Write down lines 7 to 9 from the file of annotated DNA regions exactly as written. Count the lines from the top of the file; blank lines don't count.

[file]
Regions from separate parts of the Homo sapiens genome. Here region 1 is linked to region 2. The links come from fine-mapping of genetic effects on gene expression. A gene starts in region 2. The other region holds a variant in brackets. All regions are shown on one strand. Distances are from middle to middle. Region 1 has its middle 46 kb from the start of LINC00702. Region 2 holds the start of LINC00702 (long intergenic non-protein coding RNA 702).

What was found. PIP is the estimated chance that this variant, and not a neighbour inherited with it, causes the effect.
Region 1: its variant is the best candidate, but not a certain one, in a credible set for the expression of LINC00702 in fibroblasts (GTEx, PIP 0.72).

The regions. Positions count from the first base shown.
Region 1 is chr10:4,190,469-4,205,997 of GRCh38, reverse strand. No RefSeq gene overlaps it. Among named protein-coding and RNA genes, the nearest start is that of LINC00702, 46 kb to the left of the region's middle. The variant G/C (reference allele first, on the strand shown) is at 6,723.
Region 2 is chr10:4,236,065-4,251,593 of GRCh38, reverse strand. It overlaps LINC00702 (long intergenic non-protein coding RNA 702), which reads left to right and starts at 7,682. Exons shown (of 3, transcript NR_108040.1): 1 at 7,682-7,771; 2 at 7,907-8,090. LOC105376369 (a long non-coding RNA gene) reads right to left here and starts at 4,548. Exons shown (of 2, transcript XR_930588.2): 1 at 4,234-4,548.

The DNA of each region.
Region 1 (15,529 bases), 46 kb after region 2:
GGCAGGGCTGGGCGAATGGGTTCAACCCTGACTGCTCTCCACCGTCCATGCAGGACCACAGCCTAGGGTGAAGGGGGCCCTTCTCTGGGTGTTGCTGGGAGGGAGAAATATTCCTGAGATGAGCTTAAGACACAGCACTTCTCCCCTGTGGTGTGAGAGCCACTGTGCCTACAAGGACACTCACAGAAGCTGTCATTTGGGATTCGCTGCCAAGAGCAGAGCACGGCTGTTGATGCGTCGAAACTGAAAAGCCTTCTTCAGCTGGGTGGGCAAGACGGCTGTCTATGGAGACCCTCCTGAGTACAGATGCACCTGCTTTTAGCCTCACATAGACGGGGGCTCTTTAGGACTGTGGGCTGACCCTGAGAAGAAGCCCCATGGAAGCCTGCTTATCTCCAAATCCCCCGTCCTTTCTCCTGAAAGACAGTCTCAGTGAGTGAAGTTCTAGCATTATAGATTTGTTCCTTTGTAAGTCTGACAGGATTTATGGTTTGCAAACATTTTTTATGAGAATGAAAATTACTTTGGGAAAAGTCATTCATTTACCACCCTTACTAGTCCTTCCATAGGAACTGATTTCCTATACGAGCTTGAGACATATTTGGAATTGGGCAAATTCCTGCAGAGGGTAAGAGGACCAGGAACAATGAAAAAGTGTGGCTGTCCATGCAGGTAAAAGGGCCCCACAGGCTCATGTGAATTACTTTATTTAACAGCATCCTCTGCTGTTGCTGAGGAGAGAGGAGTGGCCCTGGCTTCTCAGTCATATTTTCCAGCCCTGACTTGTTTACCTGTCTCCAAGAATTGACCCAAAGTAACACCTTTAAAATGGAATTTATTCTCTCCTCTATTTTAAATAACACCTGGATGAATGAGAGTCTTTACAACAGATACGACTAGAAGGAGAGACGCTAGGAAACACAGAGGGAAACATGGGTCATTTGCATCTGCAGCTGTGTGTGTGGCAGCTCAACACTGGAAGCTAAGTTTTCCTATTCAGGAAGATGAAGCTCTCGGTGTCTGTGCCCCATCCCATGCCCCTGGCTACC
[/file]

The DNA of each region.
Region 1 (15,529 bases), 46 kb after region 2:
GGCAGGGCTGGGCGAATGGGTTCAACCCTGACTGCTCTCCACCGTCCATGCAGGACCACAGCCTAGGGTGAAGGGGGCCCTTCTCTGGGTGTTGCTGGGAGGGAGAAATATTCCTGAGATGAGCTTAAGACACAGCACTTCTCCCCTGTGGTGTGAGAGCCACTGTGCCTACAAGGACACTCACAGAAGCTGTCATTTGGGATTCGCTGCCAAGAGCAGAGCACGGCTGTTGATGCGTCGAAACTGAAAAGCCTTCTTCAGCTGGGTGGGCAAGACGGCTGTCTATGGAGACCCTCCTGAGTACAGATGCACCTGCTTTTAGCCTCACATAGACGGGGGCTCTTTAGGACTGTGGGCTGACCCTGAGAAGAAGCCCCATGGAAGCCTGCTTATCTCCAAATCCCCCGTCCTTTCTCCTGAAAGACAGTCTCAGTGAGTGAAGTTCTAGCATTATAGATTTGTTCCTTTGTAAGTCTGACAGGATTTATGGTTTGCAAACATTTTTTATGAGAATGAAAATTACTTTGGGAAAAGTCATTCATTTACCACCCTTACTAGTCCTTCCATAGGAACTGATTTCCTATACGAGCTTGAGACATATTTGGAATTGGGCAAATTCCTGCAGAGGGTAAGAGGACCAGGAACAATGAAAAAGTGTGGCTGTCCATGCAGGTAAAAGGGCCCCACAGGCTCATGTGAATTACTTTATTTAACAGCATCCTCTGCTGTTGCTGAGGAGAGAGGAGTGGCCCTGGCTTCTCAGTCATATTTTCCAGCCCTGACTTGTTTACCTGTCTCCAAGAATTGACCCAAAGTAACACCTTTAAAATGGAATTTATTCTCTCCTCTATTTTAAATAACACCTGGATGAATGAGAGTCTTTACAACAGATACGACTAGAAGGAGAGACGCTAGGAAACACAGAGGGAAACATGGGTCATTTGCATCTGCAGCTGTGTGTGTGGCAGCTCAACACTGGAAGCTAAGTTTTCCTATTCAGGAAGATGAAGCTCTCGGTGTCTGTGCCCCATCCCATGCCCCTGGCTACC